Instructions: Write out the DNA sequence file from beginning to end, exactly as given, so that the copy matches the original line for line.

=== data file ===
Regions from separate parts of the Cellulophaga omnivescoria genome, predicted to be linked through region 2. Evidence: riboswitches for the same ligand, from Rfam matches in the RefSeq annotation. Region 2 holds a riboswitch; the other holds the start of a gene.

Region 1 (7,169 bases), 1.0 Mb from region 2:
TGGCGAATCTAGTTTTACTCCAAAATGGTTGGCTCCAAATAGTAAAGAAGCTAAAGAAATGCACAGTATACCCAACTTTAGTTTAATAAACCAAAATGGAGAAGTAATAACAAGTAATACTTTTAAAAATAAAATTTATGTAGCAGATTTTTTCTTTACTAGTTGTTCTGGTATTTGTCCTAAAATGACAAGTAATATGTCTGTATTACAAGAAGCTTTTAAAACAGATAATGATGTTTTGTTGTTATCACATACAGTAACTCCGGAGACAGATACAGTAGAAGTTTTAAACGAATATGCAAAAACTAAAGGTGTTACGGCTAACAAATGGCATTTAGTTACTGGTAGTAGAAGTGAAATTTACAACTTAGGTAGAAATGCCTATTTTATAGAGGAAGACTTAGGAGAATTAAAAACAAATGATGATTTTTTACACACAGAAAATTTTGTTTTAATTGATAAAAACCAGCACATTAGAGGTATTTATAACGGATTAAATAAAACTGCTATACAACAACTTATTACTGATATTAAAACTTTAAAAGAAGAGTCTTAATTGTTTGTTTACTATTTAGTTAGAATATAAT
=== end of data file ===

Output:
Regions from separate parts of the Cellulophaga omnivescoria genome, predicted to be linked through region 2. Evidence: riboswitches for the same ligand, from Rfam matches in the RefSeq annotation. Region 2 holds a riboswitch; the other holds the start of a gene.

Region 1 (7,169 bases), 1.0 Mb from region 2:
TGGCGAATCTAGTTTTACTCCAAAATGGTTGGCTCCAAATAGTAAAGAAGCTAAAGAAATGCACAGTATACCCAACTTTAGTTTAATAAACCAAAATGGAGAAGTAATAACAAGTAATACTTTTAAAAATAAAATTTATGTAGCAGATTTTTTCTTTACTAGTTGTTCTGGTATTTGTCCTAAAATGACAAGTAATATGTCTGTATTACAAGAAGCTTTTAAAACAGATAATGATGTTTTGTTGTTATCACATACAGTAACTCCGGAGACAGATACAGTAGAAGTTTTAAACGAATATGCAAAAACTAAAGGTGTTACGGCTAACAAATGGCATTTAGTTACTGGTAGTAGAAGTGAAATTTACAACTTAGGTAGAAATGCCTATTTTATAGAGGAAGACTTAGGAGAATTAAAAACAAATGATGATTTTTTACACACAGAAAATTTTGTTTTAATTGATAAAAACCAGCACATTAGAGGTATTTATAACGGATTAAATAAAACTGCTATACAACAACTTATTACTGATATTAAAACTTTAAAAGAAGAGTCTTAATTGTTTGTTTACTATTTAGTTAGAATATAAT